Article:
Critical Architectural Heritage: Constructing heritage with(out) the Wanganui Native Land Court Building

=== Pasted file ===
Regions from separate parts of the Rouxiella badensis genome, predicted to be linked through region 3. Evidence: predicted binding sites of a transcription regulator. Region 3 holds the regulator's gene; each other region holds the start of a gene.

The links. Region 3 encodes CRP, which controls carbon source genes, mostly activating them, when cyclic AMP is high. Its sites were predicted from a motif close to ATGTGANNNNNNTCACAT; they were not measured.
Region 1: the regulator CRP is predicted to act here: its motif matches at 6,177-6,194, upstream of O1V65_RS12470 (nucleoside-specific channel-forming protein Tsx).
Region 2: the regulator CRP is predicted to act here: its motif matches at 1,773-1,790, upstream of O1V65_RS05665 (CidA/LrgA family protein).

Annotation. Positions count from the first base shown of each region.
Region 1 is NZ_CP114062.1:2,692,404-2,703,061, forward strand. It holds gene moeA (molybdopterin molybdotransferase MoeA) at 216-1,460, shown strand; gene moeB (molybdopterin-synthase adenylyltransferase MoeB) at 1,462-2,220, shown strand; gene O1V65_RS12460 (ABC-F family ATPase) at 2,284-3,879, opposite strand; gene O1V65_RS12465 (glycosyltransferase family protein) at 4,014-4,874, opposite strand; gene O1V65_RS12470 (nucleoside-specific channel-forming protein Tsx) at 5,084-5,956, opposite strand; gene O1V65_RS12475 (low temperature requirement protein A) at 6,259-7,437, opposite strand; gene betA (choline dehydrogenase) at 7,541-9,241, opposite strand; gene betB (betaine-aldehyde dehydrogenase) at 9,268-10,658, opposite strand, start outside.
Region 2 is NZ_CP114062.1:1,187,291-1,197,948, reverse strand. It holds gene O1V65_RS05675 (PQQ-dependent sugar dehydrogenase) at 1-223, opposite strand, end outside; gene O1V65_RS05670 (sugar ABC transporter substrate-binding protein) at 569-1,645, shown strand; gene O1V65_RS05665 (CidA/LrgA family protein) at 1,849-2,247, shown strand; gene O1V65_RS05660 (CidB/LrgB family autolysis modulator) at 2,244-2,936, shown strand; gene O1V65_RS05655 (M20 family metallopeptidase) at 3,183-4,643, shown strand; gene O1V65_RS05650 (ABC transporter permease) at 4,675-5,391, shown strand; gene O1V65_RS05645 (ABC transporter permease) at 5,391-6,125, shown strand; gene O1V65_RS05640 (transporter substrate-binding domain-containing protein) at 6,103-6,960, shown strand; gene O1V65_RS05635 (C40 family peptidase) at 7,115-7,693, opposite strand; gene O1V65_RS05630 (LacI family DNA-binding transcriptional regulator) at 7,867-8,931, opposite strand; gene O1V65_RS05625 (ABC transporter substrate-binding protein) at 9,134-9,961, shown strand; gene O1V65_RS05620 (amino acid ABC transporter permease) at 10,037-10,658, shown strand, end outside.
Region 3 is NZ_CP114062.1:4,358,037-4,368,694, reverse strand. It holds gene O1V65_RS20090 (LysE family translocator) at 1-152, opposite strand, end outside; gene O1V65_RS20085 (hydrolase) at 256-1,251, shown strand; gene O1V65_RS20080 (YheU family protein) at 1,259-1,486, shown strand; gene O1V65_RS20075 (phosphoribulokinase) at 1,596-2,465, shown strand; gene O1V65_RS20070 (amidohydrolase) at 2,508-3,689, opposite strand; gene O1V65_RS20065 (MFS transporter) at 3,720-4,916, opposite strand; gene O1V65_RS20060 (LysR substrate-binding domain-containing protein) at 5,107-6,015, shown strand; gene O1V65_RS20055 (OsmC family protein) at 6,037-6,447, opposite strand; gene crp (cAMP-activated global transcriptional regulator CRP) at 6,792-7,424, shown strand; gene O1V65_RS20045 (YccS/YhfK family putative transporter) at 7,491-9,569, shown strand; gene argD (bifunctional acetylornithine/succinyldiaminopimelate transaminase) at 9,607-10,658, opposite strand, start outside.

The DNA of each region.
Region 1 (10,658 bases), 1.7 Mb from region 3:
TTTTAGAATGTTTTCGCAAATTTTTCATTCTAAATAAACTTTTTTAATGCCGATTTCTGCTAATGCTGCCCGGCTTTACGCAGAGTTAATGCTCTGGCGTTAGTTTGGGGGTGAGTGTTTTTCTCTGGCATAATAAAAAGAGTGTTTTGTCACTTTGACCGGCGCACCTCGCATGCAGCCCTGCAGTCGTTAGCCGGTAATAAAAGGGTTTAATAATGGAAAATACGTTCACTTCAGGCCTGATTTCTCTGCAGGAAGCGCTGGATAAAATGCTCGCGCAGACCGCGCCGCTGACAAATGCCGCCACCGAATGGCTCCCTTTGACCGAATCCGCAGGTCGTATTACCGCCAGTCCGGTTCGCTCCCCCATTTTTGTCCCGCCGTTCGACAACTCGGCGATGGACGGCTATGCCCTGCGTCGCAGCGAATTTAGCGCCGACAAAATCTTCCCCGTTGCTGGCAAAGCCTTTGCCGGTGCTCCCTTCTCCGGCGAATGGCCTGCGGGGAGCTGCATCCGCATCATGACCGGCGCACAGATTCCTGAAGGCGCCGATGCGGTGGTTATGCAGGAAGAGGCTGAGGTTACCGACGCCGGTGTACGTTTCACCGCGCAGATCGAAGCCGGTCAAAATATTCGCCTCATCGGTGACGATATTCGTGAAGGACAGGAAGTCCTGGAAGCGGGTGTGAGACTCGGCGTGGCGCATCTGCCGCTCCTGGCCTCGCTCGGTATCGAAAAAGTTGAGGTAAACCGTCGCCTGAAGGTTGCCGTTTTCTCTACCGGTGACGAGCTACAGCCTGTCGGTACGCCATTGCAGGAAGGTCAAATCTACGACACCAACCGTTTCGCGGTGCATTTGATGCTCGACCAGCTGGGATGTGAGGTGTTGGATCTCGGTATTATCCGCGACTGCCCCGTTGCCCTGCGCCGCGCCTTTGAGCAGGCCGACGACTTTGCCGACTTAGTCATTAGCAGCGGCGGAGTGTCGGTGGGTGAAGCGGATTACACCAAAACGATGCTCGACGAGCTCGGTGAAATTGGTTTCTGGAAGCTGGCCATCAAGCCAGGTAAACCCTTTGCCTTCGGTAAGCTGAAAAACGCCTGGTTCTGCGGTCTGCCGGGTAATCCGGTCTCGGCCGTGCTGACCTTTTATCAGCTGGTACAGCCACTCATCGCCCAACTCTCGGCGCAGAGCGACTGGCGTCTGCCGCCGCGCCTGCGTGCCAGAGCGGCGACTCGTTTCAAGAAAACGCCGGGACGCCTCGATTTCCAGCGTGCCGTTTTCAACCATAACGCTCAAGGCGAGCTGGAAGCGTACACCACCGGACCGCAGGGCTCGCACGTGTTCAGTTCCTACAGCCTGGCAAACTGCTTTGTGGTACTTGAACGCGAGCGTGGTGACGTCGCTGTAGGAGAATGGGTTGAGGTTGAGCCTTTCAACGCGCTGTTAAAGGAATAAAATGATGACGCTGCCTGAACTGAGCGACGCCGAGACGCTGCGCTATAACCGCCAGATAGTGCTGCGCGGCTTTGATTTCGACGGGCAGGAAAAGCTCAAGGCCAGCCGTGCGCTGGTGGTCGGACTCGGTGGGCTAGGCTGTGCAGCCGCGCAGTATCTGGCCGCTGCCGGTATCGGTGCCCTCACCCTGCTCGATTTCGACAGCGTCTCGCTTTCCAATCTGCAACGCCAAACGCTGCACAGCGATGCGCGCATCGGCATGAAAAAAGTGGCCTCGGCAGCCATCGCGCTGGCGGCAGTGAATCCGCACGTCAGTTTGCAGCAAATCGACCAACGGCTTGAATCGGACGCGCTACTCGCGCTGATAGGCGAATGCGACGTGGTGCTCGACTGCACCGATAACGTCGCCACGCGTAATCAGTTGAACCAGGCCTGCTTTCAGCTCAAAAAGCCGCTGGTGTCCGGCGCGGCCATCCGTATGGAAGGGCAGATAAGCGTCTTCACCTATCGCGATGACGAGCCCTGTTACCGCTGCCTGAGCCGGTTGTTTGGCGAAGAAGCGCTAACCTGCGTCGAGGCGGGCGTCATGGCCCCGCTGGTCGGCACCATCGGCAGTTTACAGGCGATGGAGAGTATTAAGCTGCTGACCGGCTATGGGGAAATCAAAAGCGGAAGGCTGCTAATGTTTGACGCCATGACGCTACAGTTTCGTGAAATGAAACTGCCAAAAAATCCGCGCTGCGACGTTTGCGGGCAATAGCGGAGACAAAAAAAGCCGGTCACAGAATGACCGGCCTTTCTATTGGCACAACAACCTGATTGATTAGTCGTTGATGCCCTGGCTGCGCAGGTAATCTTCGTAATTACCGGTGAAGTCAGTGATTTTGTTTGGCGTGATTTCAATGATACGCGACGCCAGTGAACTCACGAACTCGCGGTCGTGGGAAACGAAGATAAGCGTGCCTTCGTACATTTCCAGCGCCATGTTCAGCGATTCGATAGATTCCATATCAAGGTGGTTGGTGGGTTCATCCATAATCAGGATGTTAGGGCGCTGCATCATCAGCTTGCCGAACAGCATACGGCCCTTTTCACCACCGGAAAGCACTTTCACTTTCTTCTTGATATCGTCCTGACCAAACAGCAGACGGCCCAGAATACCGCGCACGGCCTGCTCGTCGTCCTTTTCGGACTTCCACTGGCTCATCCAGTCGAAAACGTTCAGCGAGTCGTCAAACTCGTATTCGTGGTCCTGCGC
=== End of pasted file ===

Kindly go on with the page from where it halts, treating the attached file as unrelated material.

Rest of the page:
Critical heritage is a theory and practice where heritage is defined as the active engagement of the past in the present. In critical heritage, building, sites, and places are not objects of heritage in themselves but are cultural tools that facilitate the performance of heritage. If heritage, particularly architectural heritage, is not considered to be a tangible object or building, then the discipline is opened to a wide variety of differing groups and identities, some of whom are currently disadvantaged by conventional practices of heritage. This thesis examines how the arguments of architectural heritage were performed in a case study of New Zealand heritage practice: the 2013 Environment Court hearing regarding the Wanganui Native Land Court Building. A quantitative content analysis of the hearing revealed the heritage arguments to be composed in five main patterns which emphasised: the significance of identity, built fabric, context, a combination of identity and context, and a combination of the built fabric and context. The patterns show that the significance, and use, of the built form varied in different heritage arguments. If the performative context of the Environment Court is acknowledged via critical heritage, then the patterns show how arguments of heritage were composed, particularly in relation to the built form. Reference to the Wanganui Native Land Court building was not a significant quantitative component in many of these patterns and, as such, the use of the building was primarily conceptual, rather than material. The Court’s decision privileges the built form as a physical resource which is scarce and irreplaceable. The decision is, in some ways, at odds with the lack of reliance on built form in the patterns.